In 2009, the artist Laurie Simmons did a 24-year-old aspiring filmmaker a favor. She played a starring role, allowed her own apartment to be turned into a film set, and even created a spread of fake “movie art” for Tiny Furniture, an indie film directed by a then-unknown: her daughter, Lena Dunham.
The success of that film, of course, led to Girls, but also started Simmons down her own path: fulfilling her longtime dream of making a feature-length film—and in the process finally doing something about the way that artists, particularly older women artists, are depicted onscreen.
Now, seven years later, Simmons has turned the footage she shot in between keeping up her career as a visual artist—which has centered largely around photography since she emerged in the late ‘80s alongside Pictures Generation artists like Cindy Sherman—into My Art, a film she wrote and directed and which premiered late last year at the Venice Film Festival, and just made its stateside debut at the Tribeca Film Festival last week.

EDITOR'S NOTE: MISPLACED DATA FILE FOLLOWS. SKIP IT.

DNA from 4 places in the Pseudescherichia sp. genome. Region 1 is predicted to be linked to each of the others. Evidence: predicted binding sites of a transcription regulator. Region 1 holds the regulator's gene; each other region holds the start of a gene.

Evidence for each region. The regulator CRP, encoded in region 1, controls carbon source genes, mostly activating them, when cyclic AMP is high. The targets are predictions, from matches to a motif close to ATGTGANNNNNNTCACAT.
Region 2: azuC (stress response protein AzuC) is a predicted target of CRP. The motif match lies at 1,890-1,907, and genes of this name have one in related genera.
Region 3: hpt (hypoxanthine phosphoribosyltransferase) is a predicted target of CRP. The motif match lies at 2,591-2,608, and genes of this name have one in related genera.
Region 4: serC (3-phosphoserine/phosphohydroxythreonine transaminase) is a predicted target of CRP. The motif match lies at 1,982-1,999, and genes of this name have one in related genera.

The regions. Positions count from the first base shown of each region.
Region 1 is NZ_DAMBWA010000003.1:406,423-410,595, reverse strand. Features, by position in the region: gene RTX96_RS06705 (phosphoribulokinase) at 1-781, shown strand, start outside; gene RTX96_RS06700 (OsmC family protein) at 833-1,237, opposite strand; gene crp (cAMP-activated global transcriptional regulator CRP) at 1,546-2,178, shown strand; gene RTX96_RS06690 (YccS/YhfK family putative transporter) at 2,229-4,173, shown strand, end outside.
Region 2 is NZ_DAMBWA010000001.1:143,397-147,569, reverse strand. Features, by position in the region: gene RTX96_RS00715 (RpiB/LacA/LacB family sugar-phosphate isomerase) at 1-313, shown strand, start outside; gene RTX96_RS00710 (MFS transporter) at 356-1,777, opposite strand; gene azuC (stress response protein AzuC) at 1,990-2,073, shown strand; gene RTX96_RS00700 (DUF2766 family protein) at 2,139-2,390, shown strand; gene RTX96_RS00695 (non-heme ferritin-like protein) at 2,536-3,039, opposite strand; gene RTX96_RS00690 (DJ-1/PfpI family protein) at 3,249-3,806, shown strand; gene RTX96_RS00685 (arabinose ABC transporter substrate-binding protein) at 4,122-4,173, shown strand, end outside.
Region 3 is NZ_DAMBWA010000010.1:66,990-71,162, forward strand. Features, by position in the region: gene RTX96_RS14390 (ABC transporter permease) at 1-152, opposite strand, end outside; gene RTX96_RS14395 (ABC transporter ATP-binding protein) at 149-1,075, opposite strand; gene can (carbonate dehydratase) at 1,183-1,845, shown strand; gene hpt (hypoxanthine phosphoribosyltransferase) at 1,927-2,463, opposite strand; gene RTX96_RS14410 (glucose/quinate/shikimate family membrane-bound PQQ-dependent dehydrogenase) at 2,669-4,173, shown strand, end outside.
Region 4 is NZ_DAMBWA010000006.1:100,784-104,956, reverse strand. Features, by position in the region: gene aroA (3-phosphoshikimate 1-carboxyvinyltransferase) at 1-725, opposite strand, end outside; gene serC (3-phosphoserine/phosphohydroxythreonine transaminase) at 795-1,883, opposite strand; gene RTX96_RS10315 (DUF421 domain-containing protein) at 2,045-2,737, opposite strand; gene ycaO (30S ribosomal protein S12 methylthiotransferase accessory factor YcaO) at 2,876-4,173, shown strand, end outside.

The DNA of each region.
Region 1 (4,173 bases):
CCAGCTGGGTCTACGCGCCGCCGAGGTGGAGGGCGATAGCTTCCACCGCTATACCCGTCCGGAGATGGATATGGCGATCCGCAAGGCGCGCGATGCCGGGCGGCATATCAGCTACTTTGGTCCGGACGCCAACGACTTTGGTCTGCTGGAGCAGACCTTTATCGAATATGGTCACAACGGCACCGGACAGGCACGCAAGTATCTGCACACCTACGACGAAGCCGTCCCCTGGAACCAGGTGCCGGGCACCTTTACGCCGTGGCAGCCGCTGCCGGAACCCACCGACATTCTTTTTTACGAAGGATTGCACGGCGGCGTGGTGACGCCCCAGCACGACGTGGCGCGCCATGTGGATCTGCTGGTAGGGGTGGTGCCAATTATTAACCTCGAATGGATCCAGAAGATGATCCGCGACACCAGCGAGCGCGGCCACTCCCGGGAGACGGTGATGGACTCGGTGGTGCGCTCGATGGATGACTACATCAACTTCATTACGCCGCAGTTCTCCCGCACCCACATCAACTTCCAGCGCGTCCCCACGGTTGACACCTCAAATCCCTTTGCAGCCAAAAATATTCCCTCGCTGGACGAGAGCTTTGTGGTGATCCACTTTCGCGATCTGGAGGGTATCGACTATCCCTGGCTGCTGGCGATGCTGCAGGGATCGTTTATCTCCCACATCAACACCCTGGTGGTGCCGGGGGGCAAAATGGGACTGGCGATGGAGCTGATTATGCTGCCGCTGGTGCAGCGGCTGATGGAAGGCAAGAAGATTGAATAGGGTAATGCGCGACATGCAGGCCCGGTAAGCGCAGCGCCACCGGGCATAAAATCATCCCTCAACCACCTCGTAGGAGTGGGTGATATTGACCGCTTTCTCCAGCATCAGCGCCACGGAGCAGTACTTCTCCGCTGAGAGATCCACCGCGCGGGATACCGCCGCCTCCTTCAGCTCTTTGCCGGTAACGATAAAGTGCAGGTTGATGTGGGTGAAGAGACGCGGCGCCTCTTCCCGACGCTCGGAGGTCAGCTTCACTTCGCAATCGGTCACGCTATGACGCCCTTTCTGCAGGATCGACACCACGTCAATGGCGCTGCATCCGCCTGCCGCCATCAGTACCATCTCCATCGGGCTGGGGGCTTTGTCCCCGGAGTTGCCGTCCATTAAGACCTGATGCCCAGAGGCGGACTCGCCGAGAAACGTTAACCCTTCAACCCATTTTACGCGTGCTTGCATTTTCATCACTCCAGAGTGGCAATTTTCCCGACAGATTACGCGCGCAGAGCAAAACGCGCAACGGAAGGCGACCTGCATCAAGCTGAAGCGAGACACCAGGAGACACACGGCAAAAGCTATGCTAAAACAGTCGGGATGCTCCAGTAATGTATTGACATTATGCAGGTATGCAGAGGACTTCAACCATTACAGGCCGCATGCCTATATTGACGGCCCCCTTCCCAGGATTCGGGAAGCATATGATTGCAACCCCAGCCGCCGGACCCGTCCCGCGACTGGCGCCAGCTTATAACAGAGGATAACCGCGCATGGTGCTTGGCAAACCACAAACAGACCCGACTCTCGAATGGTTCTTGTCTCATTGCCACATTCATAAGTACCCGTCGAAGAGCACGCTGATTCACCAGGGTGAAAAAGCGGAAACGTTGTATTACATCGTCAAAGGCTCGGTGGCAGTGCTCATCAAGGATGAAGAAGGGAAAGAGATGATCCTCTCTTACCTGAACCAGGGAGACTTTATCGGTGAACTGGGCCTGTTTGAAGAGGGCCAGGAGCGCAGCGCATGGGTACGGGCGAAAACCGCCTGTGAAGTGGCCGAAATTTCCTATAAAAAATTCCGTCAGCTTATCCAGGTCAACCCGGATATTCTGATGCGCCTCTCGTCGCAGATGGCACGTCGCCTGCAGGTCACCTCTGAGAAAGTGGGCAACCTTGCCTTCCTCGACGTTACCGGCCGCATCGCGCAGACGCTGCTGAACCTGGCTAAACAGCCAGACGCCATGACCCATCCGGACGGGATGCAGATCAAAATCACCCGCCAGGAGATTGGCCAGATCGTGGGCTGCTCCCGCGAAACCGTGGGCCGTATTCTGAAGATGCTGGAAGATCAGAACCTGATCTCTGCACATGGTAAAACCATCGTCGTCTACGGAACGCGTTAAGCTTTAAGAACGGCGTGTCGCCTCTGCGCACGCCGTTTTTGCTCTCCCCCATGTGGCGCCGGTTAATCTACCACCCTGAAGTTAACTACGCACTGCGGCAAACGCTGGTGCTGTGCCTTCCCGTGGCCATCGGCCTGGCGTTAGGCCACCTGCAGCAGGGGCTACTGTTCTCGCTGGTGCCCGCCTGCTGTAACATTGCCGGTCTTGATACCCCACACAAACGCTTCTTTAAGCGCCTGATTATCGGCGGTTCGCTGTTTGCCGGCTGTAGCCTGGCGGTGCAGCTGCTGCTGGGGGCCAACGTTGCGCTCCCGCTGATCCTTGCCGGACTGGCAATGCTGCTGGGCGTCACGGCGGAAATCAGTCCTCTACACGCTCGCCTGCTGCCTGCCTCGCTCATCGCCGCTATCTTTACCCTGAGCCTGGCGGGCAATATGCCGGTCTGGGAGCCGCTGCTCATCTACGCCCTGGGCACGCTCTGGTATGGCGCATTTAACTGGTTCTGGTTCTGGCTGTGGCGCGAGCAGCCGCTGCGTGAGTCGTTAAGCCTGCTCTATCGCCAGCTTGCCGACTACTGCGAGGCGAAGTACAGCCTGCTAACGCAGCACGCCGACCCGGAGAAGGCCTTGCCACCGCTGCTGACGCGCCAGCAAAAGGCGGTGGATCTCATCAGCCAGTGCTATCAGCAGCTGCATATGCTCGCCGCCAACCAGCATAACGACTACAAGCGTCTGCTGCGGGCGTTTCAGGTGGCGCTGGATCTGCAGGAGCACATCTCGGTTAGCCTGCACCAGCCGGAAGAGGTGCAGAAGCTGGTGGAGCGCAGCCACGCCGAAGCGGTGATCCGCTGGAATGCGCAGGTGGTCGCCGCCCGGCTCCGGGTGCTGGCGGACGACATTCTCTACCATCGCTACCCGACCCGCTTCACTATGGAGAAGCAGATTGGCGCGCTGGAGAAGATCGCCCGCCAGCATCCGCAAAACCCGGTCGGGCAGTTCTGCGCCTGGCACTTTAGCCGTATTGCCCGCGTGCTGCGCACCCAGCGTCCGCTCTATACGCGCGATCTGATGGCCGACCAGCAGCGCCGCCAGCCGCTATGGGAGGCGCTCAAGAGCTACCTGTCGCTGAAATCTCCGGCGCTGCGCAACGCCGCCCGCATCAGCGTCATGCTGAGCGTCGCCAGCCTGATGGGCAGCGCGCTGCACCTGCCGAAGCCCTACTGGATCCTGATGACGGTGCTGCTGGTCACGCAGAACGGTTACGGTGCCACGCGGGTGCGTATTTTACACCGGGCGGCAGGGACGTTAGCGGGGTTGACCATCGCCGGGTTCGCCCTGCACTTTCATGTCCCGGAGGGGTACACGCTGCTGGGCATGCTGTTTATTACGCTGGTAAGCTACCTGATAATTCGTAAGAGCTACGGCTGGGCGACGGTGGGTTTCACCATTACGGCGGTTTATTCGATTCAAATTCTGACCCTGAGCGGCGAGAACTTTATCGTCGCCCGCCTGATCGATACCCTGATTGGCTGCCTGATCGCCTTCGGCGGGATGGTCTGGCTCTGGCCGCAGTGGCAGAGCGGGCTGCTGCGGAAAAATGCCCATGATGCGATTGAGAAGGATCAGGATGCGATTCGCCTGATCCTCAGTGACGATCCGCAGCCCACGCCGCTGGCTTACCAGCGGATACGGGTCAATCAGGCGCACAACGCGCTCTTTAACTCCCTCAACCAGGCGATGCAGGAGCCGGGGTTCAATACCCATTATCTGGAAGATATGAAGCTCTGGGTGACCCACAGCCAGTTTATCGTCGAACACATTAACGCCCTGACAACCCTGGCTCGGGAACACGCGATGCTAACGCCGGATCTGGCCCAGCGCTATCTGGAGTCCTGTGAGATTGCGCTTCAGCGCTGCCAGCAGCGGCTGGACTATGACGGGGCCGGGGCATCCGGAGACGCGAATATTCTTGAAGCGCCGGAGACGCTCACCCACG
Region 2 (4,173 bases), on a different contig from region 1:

“I don’t know what most filmmakers say, but it wasn’t fun for a second,” Simmons said with a laugh one recent afternoon in her Williamsburg, Brooklyn apartment. She was referring to the many sleepless nights required of her to play Ellie, a single, sixty-something artist who lives alone. (“Were you trying to live the life you always dreamed of?” Dunham joked to Simmons at the Tribeca premiere.)
There are many parallels, but the main character in My Art is not Simmons. Ellie is a New York professor who’s in the country for the summer to house-sit. While she’s there, she picks up a smoking habit and indulges in some edibles, and, most importantly, makes the next breakthrough in her art with the help of some local actors. In short, she’s an amalgamation of some of the many real-life artists in Simmons’s circle, several of whom make it into the film.